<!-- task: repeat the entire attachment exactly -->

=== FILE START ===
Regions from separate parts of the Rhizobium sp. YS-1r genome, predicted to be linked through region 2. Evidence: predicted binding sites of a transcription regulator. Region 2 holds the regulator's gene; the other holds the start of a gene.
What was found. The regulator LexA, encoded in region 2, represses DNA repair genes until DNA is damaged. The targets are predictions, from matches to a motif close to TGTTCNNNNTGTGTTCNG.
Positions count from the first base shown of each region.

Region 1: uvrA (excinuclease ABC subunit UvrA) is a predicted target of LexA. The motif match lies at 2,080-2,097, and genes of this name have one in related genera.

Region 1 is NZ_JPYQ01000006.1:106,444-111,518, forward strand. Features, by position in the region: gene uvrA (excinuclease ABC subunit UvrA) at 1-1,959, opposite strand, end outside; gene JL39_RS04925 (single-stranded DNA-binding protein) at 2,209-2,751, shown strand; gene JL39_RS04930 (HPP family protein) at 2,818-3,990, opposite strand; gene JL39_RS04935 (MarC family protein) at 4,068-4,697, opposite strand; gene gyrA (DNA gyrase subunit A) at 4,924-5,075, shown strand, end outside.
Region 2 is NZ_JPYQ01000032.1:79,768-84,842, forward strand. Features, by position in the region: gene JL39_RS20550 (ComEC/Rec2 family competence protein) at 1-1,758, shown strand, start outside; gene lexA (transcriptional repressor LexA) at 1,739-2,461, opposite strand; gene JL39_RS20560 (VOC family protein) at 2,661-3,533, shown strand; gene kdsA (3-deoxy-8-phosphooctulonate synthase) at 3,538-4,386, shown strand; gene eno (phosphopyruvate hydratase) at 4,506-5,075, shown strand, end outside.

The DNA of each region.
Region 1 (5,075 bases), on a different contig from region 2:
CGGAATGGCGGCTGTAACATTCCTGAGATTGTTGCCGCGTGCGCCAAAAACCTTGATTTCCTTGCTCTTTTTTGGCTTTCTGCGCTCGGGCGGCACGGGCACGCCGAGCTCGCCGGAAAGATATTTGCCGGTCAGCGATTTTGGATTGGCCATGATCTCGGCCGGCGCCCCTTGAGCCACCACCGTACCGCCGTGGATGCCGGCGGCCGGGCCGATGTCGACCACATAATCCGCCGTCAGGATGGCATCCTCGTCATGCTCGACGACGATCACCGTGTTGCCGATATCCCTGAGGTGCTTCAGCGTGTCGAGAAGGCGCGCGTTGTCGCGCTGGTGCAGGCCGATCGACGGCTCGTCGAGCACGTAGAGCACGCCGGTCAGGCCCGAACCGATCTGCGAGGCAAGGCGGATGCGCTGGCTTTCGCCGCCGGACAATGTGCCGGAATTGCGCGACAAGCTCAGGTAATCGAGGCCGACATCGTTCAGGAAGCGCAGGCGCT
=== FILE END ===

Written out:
Regions from separate parts of the Rhizobium sp. YS-1r genome, predicted to be linked through region 2. Evidence: predicted binding sites of a transcription regulator. Region 2 holds the regulator's gene; the other holds the start of a gene.
What was found. The regulator LexA, encoded in region 2, represses DNA repair genes until DNA is damaged. The targets are predictions, from matches to a motif close to TGTTCNNNNTGTGTTCNG.
Positions count from the first base shown of each region.

Region 1: uvrA (excinuclease ABC subunit UvrA) is a predicted target of LexA. The motif match lies at 2,080-2,097, and genes of this name have one in related genera.

Region 1 is NZ_JPYQ01000006.1:106,444-111,518, forward strand. Features, by position in the region: gene uvrA (excinuclease ABC subunit UvrA) at 1-1,959, opposite strand, end outside; gene JL39_RS04925 (single-stranded DNA-binding protein) at 2,209-2,751, shown strand; gene JL39_RS04930 (HPP family protein) at 2,818-3,990, opposite strand; gene JL39_RS04935 (MarC family protein) at 4,068-4,697, opposite strand; gene gyrA (DNA gyrase subunit A) at 4,924-5,075, shown strand, end outside.
Region 2 is NZ_JPYQ01000032.1:79,768-84,842, forward strand. Features, by position in the region: gene JL39_RS20550 (ComEC/Rec2 family competence protein) at 1-1,758, shown strand, start outside; gene lexA (transcriptional repressor LexA) at 1,739-2,461, opposite strand; gene JL39_RS20560 (VOC family protein) at 2,661-3,533, shown strand; gene kdsA (3-deoxy-8-phosphooctulonate synthase) at 3,538-4,386, shown strand; gene eno (phosphopyruvate hydratase) at 4,506-5,075, shown strand, end outside.

The DNA of each region.
Region 1 (5,075 bases), on a different contig from region 2:
CGGAATGGCGGCTGTAACATTCCTGAGATTGTTGCCGCGTGCGCCAAAAACCTTGATTTCCTTGCTCTTTTTTGGCTTTCTGCGCTCGGGCGGCACGGGCACGCCGAGCTCGCCGGAAAGATATTTGCCGGTCAGCGATTTTGGATTGGCCATGATCTCGGCCGGCGCCCCTTGAGCCACCACCGTACCGCCGTGGATGCCGGCGGCCGGGCCGATGTCGACCACATAATCCGCCGTCAGGATGGCATCCTCGTCATGCTCGACGACGATCACCGTGTTGCCGATATCCCTGAGGTGCTTCAGCGTGTCGAGAAGGCGCGCGTTGTCGCGCTGGTGCAGGCCGATCGACGGCTCGTCGAGCACGTAGAGCACGCCGGTCAGGCCCGAACCGATCTGCGAGGCAAGGCGGATGCGCTGGCTTTCGCCGCCGGACAATGTGCCGGAATTGCGCGACAAGCTCAGGTAATCGAGGCCGACATCGTTCAGGAAGCGCAGGCGCT